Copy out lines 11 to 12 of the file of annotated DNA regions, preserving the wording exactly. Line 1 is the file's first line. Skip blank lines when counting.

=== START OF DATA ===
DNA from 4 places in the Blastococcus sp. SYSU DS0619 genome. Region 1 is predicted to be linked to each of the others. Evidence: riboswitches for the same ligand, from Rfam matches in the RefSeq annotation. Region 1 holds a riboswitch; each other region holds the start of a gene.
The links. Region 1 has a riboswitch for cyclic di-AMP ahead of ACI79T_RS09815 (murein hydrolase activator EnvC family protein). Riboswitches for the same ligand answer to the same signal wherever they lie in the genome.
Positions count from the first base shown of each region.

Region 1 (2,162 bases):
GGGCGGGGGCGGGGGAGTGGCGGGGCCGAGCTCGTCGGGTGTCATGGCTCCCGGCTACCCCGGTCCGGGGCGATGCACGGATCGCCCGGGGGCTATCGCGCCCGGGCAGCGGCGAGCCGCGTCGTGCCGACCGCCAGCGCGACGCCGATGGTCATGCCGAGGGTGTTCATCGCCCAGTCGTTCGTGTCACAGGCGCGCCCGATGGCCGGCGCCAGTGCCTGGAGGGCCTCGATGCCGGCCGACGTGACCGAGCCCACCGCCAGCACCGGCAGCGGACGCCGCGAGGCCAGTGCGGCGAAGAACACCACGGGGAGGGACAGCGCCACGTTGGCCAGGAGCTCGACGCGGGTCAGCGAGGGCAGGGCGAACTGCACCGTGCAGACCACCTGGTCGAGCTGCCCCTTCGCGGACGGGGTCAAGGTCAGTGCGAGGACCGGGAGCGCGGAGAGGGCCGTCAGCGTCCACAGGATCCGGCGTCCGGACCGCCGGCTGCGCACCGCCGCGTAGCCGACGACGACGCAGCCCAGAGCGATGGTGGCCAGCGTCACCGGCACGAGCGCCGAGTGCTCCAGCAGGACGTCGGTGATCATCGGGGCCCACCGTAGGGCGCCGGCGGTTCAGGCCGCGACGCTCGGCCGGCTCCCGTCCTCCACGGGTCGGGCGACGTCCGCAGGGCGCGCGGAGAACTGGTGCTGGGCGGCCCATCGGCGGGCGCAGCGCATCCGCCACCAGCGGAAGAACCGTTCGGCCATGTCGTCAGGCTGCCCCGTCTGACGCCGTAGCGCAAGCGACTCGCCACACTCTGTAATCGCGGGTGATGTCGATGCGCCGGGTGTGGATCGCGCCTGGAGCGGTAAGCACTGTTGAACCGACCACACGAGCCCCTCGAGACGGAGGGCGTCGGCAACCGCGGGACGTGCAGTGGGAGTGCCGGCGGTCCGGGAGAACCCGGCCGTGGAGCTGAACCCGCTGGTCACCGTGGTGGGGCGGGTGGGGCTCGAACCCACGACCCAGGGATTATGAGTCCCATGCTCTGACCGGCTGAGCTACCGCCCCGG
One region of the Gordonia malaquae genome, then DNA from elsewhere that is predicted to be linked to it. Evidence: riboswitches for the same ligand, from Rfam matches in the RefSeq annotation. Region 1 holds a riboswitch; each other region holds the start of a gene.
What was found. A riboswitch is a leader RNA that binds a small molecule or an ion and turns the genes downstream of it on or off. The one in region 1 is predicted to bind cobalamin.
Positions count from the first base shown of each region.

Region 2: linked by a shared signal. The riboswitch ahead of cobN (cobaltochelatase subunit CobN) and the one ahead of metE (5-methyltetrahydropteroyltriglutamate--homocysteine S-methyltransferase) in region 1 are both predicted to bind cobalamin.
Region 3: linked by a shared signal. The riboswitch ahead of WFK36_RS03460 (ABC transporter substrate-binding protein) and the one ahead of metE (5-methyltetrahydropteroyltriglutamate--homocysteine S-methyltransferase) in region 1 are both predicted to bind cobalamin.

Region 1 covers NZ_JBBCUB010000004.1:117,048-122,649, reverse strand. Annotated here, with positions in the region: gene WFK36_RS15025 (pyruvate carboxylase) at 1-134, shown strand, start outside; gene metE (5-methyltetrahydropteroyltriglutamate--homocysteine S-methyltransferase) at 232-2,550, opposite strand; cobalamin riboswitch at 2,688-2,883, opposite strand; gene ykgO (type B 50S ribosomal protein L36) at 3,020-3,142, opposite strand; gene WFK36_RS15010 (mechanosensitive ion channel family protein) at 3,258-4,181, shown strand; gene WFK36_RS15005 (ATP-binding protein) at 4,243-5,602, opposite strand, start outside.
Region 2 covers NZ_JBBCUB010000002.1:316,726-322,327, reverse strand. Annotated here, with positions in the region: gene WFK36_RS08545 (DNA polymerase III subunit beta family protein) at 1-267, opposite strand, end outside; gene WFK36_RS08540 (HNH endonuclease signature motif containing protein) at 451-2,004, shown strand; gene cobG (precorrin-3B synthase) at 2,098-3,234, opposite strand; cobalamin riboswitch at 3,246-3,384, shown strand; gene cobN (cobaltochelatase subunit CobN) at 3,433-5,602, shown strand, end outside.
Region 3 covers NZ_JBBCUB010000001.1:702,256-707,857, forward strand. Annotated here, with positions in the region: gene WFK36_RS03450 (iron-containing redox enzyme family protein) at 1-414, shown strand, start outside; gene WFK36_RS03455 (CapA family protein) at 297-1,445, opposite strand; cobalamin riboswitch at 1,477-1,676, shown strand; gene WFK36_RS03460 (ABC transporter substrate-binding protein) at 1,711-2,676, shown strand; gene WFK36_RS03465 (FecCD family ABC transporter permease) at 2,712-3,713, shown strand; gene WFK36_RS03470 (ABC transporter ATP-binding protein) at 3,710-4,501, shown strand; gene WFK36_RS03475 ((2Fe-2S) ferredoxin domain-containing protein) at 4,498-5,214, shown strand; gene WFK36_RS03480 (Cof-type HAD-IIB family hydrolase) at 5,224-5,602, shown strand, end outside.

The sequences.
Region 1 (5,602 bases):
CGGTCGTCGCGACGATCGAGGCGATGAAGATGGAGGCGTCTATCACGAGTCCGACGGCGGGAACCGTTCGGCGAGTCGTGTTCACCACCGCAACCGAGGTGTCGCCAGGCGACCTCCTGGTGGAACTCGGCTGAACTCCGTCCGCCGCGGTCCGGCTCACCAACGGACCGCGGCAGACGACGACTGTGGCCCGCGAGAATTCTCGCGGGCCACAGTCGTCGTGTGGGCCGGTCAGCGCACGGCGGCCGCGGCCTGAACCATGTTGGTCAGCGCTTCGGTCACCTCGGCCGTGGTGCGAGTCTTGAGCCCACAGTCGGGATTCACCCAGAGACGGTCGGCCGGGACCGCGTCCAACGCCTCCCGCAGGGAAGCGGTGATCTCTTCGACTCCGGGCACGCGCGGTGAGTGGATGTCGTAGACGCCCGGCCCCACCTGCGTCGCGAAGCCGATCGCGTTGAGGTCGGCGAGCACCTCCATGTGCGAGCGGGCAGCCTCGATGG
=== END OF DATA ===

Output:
Region 1 covers NZ_JBBCUB010000004.1:117,048-122,649, reverse strand. Annotated here, with positions in the region: gene WFK36_RS15025 (pyruvate carboxylase) at 1-134, shown strand, start outside; gene metE (5-methyltetrahydropteroyltriglutamate--homocysteine S-methyltransferase) at 232-2,550, opposite strand; cobalamin riboswitch at 2,688-2,883, opposite strand; gene ykgO (type B 50S ribosomal protein L36) at 3,020-3,142, opposite strand; gene WFK36_RS15010 (mechanosensitive ion channel family protein) at 3,258-4,181, shown strand; gene WFK36_RS15005 (ATP-binding protein) at 4,243-5,602, opposite strand, start outside.
Region 2 covers NZ_JBBCUB010000002.1:316,726-322,327, reverse strand. Annotated here, with positions in the region: gene WFK36_RS08545 (DNA polymerase III subunit beta family protein) at 1-267, opposite strand, end outside; gene WFK36_RS08540 (HNH endonuclease signature motif containing protein) at 451-2,004, shown strand; gene cobG (precorrin-3B synthase) at 2,098-3,234, opposite strand; cobalamin riboswitch at 3,246-3,384, shown strand; gene cobN (cobaltochelatase subunit CobN) at 3,433-5,602, shown strand, end outside.